Extension Outdoors from 2018
STARKVILLE, Miss. -- The coldest days of winter do not seem to slow squirrel activity.
One significant reason is that mating season for eastern gray squirrels lasts through January, and babies arrive about six weeks later.
Most squirrels build nests for these babies in the forks of tree branches or in the hollows of tree trunks. Their nests are created mostly out of dry leaves and twigs.
STARKVILLE, Miss. -- Most people who enjoy nature and being outdoors are careful to avoid littering -- not only because it is unsightly, but also because it can harm natural resources. Bottles, for example, can become death traps for small critters seeking food and water. Bottles and other trash can clog drainage ditches and waterways, creating additional challenges, especially if they contained toxins or other pollutants.
STARKVILLE, Miss. -- Wild hogs are a tremendous problem for farmers and landowners throughout the state of Mississippi.
STARKVILLE, Miss. -- Late winter is the peak time for trapping wild hogs, and the door or gate is a vitally important component in the construction of any enclosure.
STARKVILLE, Miss. -- Terms like climate change or global warming may elicit different responses depending on your political viewpoints, but one thing is certain: Our weather is changing.
STARKVILLE, Miss. -- Deer season is over, and prescribed fire, timber management, planting food plots and other habitat improvements come later in the year, but one activity that's perfect for February and early March is planting trees.
STARKVILLE, Miss. -- Shock. Disbelief. Denial. Anger. Acceptance. Get busy. This pretty much sums up my range of emotions after the Mississippi Department of Wildlife, Fisheries and Parks released a statement that a 4-year-old buck tested positive for chronic wasting disease, or CWD, in Issaquena County last week.
STARKVILLE, Miss. -- From February through April, calls begin coming in about sick and dying fish in backyard ponds.
Valentine's Day may be over but not the romance. Spring is just around the corner, and that means the start of the breeding season for wildlife. The chirps and trills of spring peepers and chorus frogs now rise into the night. Bird song greets the morning. A new season of growth and life has begun.
STARKVILLE, Miss. -- How much water do we use each day? This may sound like a simple question until we consider the direct and indirect ways we use water.
Direct water use includes the indoor and outdoor water that we physically use when we turn on a faucet in our bathrooms, kitchens or gardens. It is what most of us think of when we are asked how much water we use, but the truth is that we consume a lot of water indirectly too.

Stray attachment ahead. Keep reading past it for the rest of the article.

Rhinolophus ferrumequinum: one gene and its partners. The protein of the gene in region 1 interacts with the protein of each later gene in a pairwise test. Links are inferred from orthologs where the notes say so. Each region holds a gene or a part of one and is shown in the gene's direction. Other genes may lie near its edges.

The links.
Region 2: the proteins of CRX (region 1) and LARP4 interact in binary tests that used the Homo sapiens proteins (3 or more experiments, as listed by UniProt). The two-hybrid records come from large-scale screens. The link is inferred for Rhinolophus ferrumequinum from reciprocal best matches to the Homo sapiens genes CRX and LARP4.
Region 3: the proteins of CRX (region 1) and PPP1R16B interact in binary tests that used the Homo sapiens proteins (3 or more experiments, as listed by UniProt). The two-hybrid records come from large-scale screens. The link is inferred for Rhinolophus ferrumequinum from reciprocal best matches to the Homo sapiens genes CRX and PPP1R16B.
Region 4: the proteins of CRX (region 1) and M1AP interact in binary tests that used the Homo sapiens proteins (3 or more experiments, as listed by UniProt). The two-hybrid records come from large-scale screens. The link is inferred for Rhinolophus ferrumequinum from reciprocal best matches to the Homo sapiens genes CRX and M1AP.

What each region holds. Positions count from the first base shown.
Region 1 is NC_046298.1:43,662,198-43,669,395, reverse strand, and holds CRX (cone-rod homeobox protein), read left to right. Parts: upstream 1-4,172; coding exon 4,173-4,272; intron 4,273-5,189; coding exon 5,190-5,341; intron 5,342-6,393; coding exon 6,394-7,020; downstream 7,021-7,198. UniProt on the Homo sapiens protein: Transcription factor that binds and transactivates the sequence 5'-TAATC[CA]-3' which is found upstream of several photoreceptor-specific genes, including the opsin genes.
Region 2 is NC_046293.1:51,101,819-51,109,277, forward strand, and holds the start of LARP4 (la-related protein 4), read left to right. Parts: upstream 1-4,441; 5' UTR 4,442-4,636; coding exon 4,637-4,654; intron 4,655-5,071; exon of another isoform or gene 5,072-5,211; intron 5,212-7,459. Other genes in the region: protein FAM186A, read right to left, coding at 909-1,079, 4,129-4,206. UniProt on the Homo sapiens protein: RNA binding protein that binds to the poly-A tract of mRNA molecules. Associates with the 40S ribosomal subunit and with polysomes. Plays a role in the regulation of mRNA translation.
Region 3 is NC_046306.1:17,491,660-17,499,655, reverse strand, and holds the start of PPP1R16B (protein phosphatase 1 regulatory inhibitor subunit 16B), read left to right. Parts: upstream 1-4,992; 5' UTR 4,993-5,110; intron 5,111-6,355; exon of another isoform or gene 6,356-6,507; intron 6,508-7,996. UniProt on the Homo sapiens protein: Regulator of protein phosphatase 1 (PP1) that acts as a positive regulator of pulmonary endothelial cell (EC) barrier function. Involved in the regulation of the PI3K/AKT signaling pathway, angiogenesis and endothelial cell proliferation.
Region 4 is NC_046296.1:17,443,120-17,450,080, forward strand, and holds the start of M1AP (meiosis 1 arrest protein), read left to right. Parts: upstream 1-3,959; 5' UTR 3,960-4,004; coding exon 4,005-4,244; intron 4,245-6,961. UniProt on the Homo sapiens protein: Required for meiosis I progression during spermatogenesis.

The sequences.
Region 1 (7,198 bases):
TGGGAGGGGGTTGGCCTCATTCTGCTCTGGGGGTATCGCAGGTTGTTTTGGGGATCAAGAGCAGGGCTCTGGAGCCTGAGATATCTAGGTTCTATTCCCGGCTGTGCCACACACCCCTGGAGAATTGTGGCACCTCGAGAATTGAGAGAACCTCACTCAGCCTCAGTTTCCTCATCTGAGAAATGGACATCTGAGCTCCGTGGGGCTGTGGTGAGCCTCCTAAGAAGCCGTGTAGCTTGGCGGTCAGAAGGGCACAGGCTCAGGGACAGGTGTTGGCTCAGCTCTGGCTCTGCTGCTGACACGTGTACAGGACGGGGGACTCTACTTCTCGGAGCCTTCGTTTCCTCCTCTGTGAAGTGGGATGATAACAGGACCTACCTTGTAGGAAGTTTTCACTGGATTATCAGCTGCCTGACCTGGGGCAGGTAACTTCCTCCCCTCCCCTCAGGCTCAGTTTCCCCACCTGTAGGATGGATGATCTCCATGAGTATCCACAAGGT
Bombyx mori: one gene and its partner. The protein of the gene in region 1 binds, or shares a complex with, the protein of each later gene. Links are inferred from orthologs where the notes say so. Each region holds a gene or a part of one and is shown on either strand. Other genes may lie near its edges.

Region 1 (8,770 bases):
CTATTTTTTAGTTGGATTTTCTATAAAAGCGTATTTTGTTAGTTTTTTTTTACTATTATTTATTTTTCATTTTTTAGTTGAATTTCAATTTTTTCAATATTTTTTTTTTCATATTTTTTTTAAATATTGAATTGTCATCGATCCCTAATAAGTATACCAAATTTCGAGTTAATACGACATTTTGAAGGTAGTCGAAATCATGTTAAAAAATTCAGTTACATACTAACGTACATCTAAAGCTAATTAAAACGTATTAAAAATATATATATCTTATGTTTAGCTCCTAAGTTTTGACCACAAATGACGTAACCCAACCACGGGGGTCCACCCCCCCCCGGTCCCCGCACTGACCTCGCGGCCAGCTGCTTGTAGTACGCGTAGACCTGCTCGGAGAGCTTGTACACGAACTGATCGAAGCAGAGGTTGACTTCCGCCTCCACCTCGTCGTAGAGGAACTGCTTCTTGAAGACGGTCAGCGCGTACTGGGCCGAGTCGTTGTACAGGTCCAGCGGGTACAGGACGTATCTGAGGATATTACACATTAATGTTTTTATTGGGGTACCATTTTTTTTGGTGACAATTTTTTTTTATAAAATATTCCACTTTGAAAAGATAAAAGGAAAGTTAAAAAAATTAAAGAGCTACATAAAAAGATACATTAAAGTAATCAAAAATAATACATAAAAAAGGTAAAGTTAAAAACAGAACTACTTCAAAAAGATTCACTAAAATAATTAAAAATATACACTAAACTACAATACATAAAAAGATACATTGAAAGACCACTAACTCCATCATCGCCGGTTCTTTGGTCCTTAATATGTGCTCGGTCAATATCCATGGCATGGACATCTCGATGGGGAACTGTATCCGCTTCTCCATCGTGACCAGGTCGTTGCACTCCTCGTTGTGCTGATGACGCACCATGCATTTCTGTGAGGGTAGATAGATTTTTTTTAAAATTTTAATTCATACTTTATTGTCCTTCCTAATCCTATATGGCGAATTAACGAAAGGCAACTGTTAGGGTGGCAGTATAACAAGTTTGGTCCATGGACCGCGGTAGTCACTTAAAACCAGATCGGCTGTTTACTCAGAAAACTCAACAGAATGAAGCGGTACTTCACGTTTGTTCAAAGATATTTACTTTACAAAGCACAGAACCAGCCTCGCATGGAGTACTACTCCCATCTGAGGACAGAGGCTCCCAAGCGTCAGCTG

This time of year seems to be a never-ending battle with Mother Nature. As the rain pours down, water levels in ditches, creeks, rivers and storm drains rise rapidly, increasing flood risk in urban and rural areas.
STARKVILLE, Miss. -- Flowers are blooming, hardwood trees are budding and flowering, songbirds are singing, and wild turkeys are mating. Mississippi has to be the prettiest place on Earth, especially in the springtime, making it my favorite time of year.
Mississippi’s wild turkeys are majestic game birds that have always been important to people in the South. The earliest North Americans probably used the turkey as food. Since that time, the turkey has held an important niche in our economy and in the environment.
STARKVILLE, Miss. -- Researchers at the Mississippi State University Deer Lab have one simple answer to almost every question land managers ask: Nutrition.
How do you improve the health of a deer herd? How do you attract more deer? How do you grow bigger bucks or larger racks? Improve nutrition, and most everything else will take care of itself.
In today's technology-rich culture, we have come to expect instant communication with others, even if they are across the globe from us. But what if there were no texts, emails, blogs or instant messages? What if there were no words? How would humans communicate?
STARKVILLE, Miss. -- Fishing is fun, it can make lasting memories, and passing the sport to friends and family is rewarding in many tangible and intangible ways.
There really is no better way to bond as a family than to go fishing together. Watching children land their first fish is a deeply personal experience. Perhaps most importantly, teaching others to fish is important for the future of fish conservation.
STARKVILLE, Miss. -- When I think of the beach, I picture soft, white sand and pristine, blue water. But our beaches and oceans have a dirty little secret: trash.
That's right. Several tons of trash end up in our waterways and on our beaches every year in Mississippi. In 2017 alone, volunteers with the Mississippi Coastal Cleanup collected 13 tons of trash from 40 sites along the Mississippi Gulf Coast. This trash isn't just unsightly. It threatens the Gulf Coasts ecosystem.
STARKVILLE, Miss. -- It’s a bird…It’s a plane…It’s a flying squirrel!
While technically unable to fly like birds and bats, the southern flying squirrel is able to glide from tree to tree using the membrane between its front and back legs to stay airborne. The adaptation of gliding for this squirrel subspecies usually keeps the animals away from predators on the ground.
STARKVILLE, Miss. -- Over the past 15 years, there has been a steady decline in Mississippi catfish production.
STARKVILLE, Miss. -- Hunting, fishing, wildlife watching, outdoor physical exercise and other outdoor recreation mean millions of dollars for Mississippi annually.
Mississippi State University scientists recently found that wildlife-related recreation generates about $2.9 million in economic impact to the state each year. Some of the money spent on outdoor recreation goes to small, rural Mississippi communities that would not see these expenditures otherwise.